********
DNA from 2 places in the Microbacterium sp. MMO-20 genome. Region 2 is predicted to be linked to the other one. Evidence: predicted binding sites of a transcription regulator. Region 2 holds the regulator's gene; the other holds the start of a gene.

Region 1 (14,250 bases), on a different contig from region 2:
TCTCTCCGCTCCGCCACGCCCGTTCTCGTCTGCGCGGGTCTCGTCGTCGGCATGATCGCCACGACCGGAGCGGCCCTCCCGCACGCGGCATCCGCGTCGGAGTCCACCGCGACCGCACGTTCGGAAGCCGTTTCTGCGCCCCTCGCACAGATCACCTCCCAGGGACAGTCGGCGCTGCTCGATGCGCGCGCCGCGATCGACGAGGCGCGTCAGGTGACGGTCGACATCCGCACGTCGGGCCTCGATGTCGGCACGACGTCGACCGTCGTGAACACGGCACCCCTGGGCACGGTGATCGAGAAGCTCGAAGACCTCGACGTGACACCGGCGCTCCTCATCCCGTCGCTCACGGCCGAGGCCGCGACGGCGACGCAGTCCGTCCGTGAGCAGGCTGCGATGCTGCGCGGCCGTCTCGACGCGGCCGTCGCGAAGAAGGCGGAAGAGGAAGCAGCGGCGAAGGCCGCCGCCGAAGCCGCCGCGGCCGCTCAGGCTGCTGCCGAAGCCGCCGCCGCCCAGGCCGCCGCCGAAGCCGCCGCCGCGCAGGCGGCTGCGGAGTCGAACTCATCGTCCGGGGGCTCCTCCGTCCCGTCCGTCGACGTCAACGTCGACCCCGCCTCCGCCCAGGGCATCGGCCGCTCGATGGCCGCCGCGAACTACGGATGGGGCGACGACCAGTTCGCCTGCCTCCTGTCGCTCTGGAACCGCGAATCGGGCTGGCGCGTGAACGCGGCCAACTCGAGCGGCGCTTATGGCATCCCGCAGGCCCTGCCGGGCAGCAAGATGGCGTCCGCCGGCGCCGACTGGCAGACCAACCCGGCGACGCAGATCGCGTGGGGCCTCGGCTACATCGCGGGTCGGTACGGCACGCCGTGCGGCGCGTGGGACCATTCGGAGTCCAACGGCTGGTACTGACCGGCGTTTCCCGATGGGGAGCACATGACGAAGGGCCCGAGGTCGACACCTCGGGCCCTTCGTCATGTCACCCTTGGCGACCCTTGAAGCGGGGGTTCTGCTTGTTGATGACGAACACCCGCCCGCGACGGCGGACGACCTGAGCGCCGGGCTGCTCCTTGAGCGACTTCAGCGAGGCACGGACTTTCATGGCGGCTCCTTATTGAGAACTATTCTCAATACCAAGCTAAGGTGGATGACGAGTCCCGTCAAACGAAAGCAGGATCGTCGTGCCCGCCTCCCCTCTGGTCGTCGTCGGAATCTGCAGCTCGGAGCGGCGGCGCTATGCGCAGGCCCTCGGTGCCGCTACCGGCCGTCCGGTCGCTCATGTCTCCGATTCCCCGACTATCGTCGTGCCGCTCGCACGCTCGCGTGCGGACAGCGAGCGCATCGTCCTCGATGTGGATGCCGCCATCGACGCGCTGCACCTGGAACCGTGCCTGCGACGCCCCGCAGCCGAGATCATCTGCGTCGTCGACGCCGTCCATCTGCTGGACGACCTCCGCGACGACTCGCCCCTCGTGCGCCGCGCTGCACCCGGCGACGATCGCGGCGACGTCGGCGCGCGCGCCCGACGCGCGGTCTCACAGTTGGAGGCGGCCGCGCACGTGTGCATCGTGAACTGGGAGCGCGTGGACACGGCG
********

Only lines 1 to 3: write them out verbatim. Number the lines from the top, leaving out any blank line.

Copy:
DNA from 2 places in the Microbacterium sp. MMO-20 genome. Region 2 is predicted to be linked to the other one. Evidence: predicted binding sites of a transcription regulator. Region 2 holds the regulator's gene; the other holds the start of a gene.

Region 1 (14,250 bases), on a different contig from region 2:
TCTCTCCGCTCCGCCACGCCCGTTCTCGTCTGCGCGGGTCTCGTCGTCGGCATGATCGCCACGACCGGAGCGGCCCTCCCGCACGCGGCATCCGCGTCGGAGTCCACCGCGACCGCACGTTCGGAAGCCGTTTCTGCGCCCCTCGCACAGATCACCTCCCAGGGACAGTCGGCGCTGCTCGATGCGCGCGCCGCGATCGACGAGGCGCGTCAGGTGACGGTCGACATCCGCACGTCGGGCCTCGATGTCGGCACGACGTCGACCGTCGTGAACACGGCACCCCTGGGCACGGTGATCGAGAAGCTCGAAGACCTCGACGTGACACCGGCGCTCCTCATCCCGTCGCTCACGGCCGAGGCCGCGACGGCGACGCAGTCCGTCCGTGAGCAGGCTGCGATGCTGCGCGGCCGTCTCGACGCGGCCGTCGCGAAGAAGGCGGAAGAGGAAGCAGCGGCGAAGGCCGCCGCCGAAGCCGCCGCGGCCGCTCAGGCTGCTGCCGAAGCCGCCGCCGCCCAGGCCGCCGCCGAAGCCGCCGCCGCGCAGGCGGCTGCGGAGTCGAACTCATCGTCCGGGGGCTCCTCCGTCCCGTCCGTCGACGTCAACGTCGACCCCGCCTCCGCCCAGGGCATCGGCCGCTCGATGGCCGCCGCGAACTACGGATGGGGCGACGACCAGTTCGCCTGCCTCCTGTCGCTCTGGAACCGCGAATCGGGCTGGCGCGTGAACGCGGCCAACTCGAGCGGCGCTTATGGCATCCCGCAGGCCCTGCCGGGCAGCAAGATGGCGTCCGCCGGCGCCGACTGGCAGACCAACCCGGCGACGCAGATCGCGTGGGGCCTCGGCTACATCGCGGGTCGGTACGGCACGCCGTGCGGCGCGTGGGACCATTCGGAGTCCAACGGCTGGTACTGACCGGCGTTTCCCGATGGGGAGCACATGACGAAGGGCCCGAGGTCGACACCTCGGGCCCTTCGTCATGTCACCCTTGGCGACCCTTGAAGCGGGGGTTCTGCTTGTTGATGACGAACACCCGCCCGCGACGGCGGACGACCTGAGCGCCGGGCTGCTCCTTGAGCGACTTCAGCGAGGCACGGACTTTCATGGCGGCTCCTTATTGAGAACTATTCTCAATACCAAGCTAAGGTGGATGACGAGTCCCGTCAAACGAAAGCAGGATCGTCGTGCCCGCCTCCCCTCTGGTCGTCGTCGGAATCTGCAGCTCGGAGCGGCGGCGCTATGCGCAGGCCCTCGGTGCCGCTACCGGCCGTCCGGTCGCTCATGTCTCCGATTCCCCGACTATCGTCGTGCCGCTCGCACGCTCGCGTGCGGACAGCGAGCGCATCGTCCTCGATGTGGATGCCGCCATCGACGCGCTGCACCTGGAACCGTGCCTGCGACGCCCCGCAGCCGAGATCATCTGCGTCGTCGACGCCGTCCATCTGCTGGACGACCTCCGCGACGACTCGCCCCTCGTGCGCCGCGCTGCACCCGGCGACGATCGCGGCGACGTCGGCGCGCGCGCCCGACGCGCGGTCTCACAGTTGGAGGCGGCCGCGCACGTGTGCATCGTGAACTGGGAGCGCGTGGACACGGCG